the Fertile Crescent through the land of Canaan and into Egypt.
Map of the Journey of Abraham from Ur of the Chaldees
Geography of Ancient Ur
Mesopotamia in Smith's Bible Dictionary (Read
Mesopotamia - (between the rivers),
the entire country between the two rivers, the Tigris and the
Euphrates. This is a tract nearly 700 miles long and from 20 to 250
miles broad, extending in a southeasterly direction from Telek to
Kurnah. The Arabian geographers term it "the Island," a name which
is almost literally correct, since a few miles only intervene
between the source of the Tigris and the Euphrates at Telek. But the
region which bears the name of Mesopotamia, par excellence, both in
Scripture and in the classical writers, is the northwestern portion
of this tract, or the country between the great bend of the
Euphrates, lat. 35 degrees to 37 degrees 30', and the upper Tigris.
We first hear of Mesopotamia in
Scripture as the country where Nahor and his family settled after
quitting Ur of the Chaldees. Ge 24:10 Here lived Bethuel and Laban;
and hither Abraham sent his servants to fetch Isaac a wife. Ibid.
ver. 38. Hither too, a century later, came Jacob on the same errand;
and hence he returned with his two wives after an absence of
twenty-one years. After this we have no mention of Mesopotamia till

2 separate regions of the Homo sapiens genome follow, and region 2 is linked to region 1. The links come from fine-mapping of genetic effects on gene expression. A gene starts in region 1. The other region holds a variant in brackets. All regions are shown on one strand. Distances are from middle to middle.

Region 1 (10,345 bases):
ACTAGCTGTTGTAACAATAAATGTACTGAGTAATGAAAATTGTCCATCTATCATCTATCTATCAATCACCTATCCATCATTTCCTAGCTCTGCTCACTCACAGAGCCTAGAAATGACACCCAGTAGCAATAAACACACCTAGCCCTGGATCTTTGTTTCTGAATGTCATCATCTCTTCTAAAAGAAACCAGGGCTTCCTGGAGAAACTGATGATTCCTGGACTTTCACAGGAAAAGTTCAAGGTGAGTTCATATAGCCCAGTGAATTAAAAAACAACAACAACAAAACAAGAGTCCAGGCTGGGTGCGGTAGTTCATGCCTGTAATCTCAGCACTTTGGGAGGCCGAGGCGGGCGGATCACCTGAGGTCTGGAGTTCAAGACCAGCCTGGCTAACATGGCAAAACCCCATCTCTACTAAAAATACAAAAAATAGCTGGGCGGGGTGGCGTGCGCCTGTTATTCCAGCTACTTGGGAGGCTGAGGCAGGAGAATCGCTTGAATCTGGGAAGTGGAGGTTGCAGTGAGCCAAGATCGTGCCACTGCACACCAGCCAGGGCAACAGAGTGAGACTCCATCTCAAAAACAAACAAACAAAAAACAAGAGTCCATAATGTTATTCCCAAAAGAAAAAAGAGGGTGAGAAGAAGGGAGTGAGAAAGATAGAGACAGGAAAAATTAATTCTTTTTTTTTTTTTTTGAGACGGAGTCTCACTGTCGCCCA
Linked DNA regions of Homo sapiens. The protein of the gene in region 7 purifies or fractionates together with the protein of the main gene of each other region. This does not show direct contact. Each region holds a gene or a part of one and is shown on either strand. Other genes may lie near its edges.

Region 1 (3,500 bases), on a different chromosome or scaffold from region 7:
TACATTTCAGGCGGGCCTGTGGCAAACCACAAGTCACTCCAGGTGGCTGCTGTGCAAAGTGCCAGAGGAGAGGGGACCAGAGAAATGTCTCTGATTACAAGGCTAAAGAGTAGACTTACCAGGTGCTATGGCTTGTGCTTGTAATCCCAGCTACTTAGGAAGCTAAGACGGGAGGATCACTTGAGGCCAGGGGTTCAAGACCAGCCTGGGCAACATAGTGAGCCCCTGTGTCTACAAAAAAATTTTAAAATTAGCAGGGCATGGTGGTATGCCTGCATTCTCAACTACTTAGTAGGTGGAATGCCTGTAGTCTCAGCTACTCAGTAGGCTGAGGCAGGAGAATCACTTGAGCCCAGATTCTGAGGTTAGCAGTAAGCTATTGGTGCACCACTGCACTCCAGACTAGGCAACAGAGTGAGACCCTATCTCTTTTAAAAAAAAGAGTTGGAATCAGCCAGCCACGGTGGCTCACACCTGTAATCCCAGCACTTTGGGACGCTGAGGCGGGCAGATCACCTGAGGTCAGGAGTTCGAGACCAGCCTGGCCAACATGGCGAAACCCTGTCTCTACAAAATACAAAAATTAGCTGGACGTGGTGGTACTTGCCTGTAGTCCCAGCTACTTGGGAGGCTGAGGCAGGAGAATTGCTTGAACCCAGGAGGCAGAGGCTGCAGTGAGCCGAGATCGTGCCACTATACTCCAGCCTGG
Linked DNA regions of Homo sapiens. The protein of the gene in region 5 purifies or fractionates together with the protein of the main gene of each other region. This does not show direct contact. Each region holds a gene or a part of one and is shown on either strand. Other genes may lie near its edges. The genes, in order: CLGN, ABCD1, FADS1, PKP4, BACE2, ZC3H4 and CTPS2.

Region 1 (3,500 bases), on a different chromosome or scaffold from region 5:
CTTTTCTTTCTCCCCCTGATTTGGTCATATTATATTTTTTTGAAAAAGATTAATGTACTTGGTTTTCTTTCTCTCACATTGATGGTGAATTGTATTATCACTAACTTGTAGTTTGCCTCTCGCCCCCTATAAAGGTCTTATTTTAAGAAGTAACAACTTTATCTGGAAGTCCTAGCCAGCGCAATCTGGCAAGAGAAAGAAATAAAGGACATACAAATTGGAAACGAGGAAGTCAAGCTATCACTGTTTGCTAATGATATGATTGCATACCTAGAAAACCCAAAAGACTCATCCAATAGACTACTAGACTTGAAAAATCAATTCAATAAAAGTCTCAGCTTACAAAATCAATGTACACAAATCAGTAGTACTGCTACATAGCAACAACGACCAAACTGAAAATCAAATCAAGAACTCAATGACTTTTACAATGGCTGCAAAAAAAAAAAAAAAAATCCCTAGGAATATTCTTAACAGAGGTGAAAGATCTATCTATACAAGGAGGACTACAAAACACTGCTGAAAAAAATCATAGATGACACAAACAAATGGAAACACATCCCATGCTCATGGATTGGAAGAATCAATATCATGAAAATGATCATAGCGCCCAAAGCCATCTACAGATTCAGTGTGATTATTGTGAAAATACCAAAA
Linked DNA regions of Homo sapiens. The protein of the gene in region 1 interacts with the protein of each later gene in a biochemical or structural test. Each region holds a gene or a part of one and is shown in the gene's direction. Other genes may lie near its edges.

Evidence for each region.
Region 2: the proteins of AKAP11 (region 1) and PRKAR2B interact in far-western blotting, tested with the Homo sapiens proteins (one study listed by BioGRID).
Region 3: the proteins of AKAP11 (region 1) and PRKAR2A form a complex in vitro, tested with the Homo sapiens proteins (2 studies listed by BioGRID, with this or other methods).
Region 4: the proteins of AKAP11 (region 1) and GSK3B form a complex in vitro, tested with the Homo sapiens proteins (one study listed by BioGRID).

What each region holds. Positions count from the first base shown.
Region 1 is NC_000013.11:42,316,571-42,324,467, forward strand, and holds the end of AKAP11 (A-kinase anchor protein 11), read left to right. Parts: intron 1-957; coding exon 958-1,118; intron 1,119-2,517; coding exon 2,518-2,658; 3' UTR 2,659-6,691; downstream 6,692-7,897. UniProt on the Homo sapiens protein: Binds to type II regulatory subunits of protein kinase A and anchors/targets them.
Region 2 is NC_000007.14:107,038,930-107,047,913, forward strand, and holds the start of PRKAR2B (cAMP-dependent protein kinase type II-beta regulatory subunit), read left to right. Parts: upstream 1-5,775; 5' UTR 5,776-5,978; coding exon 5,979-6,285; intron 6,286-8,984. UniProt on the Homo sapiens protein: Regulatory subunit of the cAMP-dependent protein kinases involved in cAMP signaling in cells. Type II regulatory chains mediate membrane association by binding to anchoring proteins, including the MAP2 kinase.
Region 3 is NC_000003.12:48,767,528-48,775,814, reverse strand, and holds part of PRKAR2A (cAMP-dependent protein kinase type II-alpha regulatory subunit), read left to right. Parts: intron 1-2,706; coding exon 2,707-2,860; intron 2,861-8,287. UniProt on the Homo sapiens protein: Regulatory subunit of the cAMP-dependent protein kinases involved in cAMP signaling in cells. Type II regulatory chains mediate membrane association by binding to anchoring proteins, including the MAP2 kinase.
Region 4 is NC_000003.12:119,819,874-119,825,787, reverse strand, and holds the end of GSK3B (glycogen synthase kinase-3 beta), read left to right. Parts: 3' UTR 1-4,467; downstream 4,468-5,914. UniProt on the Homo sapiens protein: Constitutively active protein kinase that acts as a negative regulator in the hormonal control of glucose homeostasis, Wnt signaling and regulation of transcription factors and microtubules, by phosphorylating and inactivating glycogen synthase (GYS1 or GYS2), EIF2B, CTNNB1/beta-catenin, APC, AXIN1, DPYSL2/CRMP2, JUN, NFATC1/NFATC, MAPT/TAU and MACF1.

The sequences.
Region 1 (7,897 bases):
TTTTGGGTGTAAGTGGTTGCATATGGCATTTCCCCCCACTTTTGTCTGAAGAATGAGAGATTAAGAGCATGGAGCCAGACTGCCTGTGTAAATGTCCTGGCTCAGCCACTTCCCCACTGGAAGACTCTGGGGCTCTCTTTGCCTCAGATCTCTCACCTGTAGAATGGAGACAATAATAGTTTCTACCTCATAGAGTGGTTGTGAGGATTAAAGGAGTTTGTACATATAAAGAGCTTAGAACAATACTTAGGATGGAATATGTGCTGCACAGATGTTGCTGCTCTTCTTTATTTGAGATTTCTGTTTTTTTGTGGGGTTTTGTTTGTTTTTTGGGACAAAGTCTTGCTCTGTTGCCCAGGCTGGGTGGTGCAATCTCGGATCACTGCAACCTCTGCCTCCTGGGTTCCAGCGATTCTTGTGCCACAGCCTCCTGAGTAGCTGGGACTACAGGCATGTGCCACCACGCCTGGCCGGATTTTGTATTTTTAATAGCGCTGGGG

the close of the wanderings int he wilderness. De 23:4 About half a
century later we find, for the first and last time, Mesopotamia the
seat of a powerful monarchy. Jud 3:1 ... Finally, the children of
Ammon, having provoked a war with David, "sent a thousand talents of
silver to hire them chariots and horsemen out of Mesopotamia, and
out of Syria-maachah, and out of Zobah." 1Ch 19:6 According to the
Assyrian inscriptions Mesopotamia was inhabited in the early times
of the empire, B.C. 1200-1100, by a vast number of petty tribes,
each under its own prince, and all quite independent of one another.
The Assyrian monarchs contended with
these chiefs at great advantage, and by the time of Jehu, B.C. 880,
had fully established their dominion over them. On the destruction
of the Assyrian empire, Mesopotamia seems to have been divided
between the Medes and the Babylonians. The conquests of Cyrus
brought it wholly under the Persian yoke; and thus it continued to
the time of Alexander. Since 1516 it has formed a part of the
Turkish empire. It is full of ruins and mounds of ancient cities,
some of which are now throwing much light on the Scripture.
Map of Ancient Mesopotamia
Map of Ancient Mesopotamia in 2000 BC (3rd Dynasty of
Genesis 10:6-11 "The sons of Ham were Cush, Mizraim, Put,
and Canaan. The sons of Cush were Seba, Havilah, Sabtah, Raamah, and
Sabtechah; and the sons of Raamah were Sheba and Dedan. Cush begot
Nimrod; he began to be a mighty one on the earth. He was a mighty
hunter before the LORD; therefore it is said, "Like Nimrod the
mighty hunter before the LORD." And the beginning of his kingdom was
Babel, Erech, Accad, and Calneh, in the land of Shinar."
(More to come)